Sunday, July 19, 2009

Temple of Thoth

There's a great tutorial over at the Cartographer's Guild on how to make an old-school map in the GIMP, which points to some resources at the Dundjinni forums. Wanting a project to exercise the tutorial, I put together this small Temple of Thoth roughly inspired by ancient Greek temples. Although open to all, the temple of Thoth is not a popular temple, dependent instead on a few donations by wealthy scholars and arcanists who make use of its research facilities. A single low-level adept, and perhaps a young acolyte, tends the grounds.

1. Portico: The building is made of shining white marble on the outside. A wide set of stairs leads up from the streetway to the porch between massive stone pillars and the outer wall of the building. A pair of large bronze-plated doors allows entry to the temple. Usually open, these doors can be shut and locked with a simple (DC 20) lock.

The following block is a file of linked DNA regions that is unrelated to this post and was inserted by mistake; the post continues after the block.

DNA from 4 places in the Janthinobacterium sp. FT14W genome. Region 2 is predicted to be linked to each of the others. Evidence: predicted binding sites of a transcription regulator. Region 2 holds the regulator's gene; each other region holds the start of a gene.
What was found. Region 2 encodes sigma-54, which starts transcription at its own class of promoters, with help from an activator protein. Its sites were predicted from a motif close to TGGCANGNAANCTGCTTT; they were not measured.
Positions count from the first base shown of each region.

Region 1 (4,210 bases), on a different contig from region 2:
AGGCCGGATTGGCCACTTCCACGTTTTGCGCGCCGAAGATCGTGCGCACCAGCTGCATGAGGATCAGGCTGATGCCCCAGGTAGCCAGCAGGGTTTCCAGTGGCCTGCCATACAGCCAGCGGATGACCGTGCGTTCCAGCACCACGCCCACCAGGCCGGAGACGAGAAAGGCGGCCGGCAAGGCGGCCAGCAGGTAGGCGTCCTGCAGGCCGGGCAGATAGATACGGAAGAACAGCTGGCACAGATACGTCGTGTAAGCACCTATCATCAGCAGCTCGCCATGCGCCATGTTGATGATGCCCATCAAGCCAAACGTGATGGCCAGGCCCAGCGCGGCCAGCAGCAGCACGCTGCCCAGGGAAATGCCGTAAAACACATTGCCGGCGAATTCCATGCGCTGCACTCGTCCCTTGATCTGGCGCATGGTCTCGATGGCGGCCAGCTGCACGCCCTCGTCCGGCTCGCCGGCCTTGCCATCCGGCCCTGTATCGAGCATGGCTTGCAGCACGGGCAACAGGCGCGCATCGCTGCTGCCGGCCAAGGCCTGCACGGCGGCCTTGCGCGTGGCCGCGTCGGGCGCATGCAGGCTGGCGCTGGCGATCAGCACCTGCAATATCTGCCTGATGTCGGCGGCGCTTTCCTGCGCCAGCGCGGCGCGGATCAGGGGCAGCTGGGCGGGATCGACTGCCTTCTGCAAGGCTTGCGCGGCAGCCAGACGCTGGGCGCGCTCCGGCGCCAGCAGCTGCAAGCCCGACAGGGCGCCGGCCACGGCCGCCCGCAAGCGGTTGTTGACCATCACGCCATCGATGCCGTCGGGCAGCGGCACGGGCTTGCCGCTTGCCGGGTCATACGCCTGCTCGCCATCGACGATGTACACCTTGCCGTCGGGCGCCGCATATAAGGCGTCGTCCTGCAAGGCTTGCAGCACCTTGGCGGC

2. Cella: The large main room of the temple has been converted into an enormous library. Bookcases and shelving line the walls floor to ceiling, crammed with papyrii, scrolls, books, maps, statuary, archaeological artifacts, and all manner of objects of antiquarian interest. Some glass skylights in the ceiling allow daylight to trickle into this room, minimizing the need for candles or lanterns.

3. Adyton: An enormous painted bas-relief sculpture of a linen-kilted man with a blue ibis head is carved into the northern wall. This is the cult image of Thoth, a deity of knowledge, magic, writing, and scribes. A secret door well-hidden (DC 20) in the wall leads to area 4.

4. Anchorium: This long narrow room is used for storage and extremely spartan living quarters by a resident priest or anchorite. A locked door (DC 20) leads to the rear porch.

5. Opisthodomos: The rear porch is otherwise identical to area 1. Steps lead down to a simple vegetable and herb garden behind the main temple.

1 square = 5 feet.

This building has far to many columns. Four would be more appropriate.

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